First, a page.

That isn’t to say the shooting is awful. It’s actually miles better than both Fallout 3 and New Vegas. But that’s about the only thing. The skills system has been completing stripped out and now the perk system has been reworked to include some of that stuff. In the end it waters down the ways people can customize their character. And even though the game offers to ability to spec for different types of playthroughs, the game itself really only wants you to take things that make it easier to kill stuff and harder for you to die.

Fallout 4 also comes with the “expected” set of glitches that Bethesda games usually do. The game crashes, doors don’t open, quests don’t end, and so on and so forth. For me the biggest issue was when I couldn’t actually get the ending I wanted because the next Minutemen quest I needed refused to trigger. So I had to take another route just to see what the end game was like.

In the end I felt like I had kind of wasted my money. I came into Fallout 4 expecting a game full of interesting RPG systems that would help me build the character I wanted and experience the world of the game in a unique way. Instead I got a game that felt like Borderlands set in the apocalypse and the shooting wasn’t as good. Considering how excited I was after waiting seven years for a sequel to Fallout 4, getting something like this was crushing.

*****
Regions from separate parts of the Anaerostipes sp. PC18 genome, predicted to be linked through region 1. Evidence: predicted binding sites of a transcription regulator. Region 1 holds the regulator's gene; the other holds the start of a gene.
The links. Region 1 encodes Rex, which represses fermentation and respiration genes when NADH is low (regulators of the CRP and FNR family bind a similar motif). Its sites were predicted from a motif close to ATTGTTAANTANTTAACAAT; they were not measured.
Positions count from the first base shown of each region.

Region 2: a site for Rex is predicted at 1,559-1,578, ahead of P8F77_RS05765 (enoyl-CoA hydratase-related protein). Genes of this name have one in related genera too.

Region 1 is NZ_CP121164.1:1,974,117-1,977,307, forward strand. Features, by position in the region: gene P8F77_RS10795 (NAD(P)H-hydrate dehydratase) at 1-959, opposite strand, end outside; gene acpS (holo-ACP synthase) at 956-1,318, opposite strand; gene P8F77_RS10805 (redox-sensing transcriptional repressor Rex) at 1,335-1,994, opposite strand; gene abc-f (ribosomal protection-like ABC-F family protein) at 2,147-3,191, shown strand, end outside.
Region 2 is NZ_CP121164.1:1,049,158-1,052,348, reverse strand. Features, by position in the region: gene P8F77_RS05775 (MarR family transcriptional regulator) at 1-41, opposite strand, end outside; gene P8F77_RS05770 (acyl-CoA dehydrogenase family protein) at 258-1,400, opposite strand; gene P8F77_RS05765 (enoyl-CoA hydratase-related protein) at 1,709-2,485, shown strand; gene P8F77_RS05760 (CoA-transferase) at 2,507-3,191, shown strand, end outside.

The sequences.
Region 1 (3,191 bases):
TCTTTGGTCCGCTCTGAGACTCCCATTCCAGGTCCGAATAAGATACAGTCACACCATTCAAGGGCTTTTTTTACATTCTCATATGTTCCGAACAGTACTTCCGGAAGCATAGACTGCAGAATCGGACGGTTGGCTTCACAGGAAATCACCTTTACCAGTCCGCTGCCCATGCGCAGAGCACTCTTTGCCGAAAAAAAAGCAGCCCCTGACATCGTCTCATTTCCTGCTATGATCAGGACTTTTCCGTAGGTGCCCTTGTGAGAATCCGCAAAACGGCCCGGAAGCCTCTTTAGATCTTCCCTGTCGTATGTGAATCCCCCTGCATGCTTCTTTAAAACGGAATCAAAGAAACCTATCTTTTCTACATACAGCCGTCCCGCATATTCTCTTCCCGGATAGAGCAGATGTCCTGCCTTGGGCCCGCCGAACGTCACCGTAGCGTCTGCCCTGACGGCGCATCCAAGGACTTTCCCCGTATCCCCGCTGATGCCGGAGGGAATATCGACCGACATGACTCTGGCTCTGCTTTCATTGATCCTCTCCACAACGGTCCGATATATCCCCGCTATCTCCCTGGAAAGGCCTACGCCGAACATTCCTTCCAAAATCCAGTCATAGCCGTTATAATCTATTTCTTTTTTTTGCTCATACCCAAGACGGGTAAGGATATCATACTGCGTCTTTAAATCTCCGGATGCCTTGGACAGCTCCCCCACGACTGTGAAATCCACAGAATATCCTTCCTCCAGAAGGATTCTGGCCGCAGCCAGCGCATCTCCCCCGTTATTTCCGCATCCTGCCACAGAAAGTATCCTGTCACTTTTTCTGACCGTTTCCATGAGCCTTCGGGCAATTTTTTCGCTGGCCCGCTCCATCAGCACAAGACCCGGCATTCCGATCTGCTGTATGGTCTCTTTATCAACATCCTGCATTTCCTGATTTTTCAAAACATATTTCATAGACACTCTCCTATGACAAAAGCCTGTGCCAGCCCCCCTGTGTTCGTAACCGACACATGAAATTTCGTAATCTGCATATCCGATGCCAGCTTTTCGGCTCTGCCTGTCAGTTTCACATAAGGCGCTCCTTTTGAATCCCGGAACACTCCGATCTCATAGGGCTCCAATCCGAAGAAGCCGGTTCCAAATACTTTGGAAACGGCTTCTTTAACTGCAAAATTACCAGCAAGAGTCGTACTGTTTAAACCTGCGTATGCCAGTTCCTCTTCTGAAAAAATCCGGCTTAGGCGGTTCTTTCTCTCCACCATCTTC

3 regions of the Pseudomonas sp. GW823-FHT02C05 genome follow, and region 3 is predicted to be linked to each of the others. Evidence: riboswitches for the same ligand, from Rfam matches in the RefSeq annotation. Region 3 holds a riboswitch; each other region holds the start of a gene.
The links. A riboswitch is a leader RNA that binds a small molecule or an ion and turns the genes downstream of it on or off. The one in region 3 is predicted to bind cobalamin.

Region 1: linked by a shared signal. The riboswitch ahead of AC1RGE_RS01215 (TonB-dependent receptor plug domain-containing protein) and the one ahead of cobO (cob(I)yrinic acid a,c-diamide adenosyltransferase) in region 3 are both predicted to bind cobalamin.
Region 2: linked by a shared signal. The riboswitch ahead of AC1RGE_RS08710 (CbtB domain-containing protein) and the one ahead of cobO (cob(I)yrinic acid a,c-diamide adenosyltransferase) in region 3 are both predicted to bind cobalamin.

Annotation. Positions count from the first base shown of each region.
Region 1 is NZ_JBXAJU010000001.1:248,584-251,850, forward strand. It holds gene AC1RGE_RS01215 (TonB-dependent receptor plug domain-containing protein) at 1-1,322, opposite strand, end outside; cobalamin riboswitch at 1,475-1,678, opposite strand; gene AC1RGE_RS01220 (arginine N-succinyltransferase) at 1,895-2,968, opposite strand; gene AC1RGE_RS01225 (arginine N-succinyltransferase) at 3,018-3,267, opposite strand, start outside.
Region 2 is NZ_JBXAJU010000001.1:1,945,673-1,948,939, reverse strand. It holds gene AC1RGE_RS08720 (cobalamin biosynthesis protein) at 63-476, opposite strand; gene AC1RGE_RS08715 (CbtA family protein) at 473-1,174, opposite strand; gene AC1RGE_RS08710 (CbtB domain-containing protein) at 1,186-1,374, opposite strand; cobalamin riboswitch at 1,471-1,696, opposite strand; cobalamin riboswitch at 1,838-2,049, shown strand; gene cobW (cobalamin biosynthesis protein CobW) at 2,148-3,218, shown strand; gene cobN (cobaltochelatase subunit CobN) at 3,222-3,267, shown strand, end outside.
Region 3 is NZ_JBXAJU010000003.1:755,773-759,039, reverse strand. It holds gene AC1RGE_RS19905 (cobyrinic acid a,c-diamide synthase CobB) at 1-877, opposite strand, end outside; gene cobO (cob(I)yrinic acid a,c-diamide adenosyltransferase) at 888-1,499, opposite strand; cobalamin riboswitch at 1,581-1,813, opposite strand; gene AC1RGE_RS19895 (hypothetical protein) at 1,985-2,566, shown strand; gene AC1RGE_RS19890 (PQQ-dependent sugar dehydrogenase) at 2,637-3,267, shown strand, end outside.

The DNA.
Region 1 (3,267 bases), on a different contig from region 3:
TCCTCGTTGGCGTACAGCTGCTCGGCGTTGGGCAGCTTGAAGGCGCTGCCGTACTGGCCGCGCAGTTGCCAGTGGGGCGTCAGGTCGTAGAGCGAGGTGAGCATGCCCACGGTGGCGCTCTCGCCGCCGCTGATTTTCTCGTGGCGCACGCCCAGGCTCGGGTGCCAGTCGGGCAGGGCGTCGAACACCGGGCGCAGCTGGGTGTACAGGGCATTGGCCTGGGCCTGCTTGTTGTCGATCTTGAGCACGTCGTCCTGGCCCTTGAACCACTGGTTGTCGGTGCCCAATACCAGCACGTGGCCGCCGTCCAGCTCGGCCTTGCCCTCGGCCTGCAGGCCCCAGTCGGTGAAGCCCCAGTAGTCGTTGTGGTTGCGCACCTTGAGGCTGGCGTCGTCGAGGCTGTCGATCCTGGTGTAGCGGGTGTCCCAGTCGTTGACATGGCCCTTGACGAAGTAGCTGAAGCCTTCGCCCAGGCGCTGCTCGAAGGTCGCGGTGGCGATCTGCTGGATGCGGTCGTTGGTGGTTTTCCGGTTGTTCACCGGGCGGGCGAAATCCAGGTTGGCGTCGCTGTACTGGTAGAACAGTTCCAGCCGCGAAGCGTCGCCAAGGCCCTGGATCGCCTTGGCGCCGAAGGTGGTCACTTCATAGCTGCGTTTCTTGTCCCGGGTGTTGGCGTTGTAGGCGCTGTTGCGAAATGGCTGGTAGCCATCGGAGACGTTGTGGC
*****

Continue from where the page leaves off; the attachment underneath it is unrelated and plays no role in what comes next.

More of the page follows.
Fallout 4 has some redeeming qualities to it. It looks great, the companions are improved, and the character creator is the best in existence (sans maybe Black Desert?). But those don’t outweigh the fact that the game isn’t really a role playing game anymore. It’s a shooter set in an open world with RPG like elements. Ultimately, that’s a bit of a bummer.

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One thought on “Fallout 4 Review (PC)

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  1. Im sorry expectations were let down so much. I will wholeheartly agree that Bethesda has to get its head out of its ass when it comes to QA testing. But honestly, Fallout games have always been buggy, to the point that EXPECT them. It shouldn’t be that way.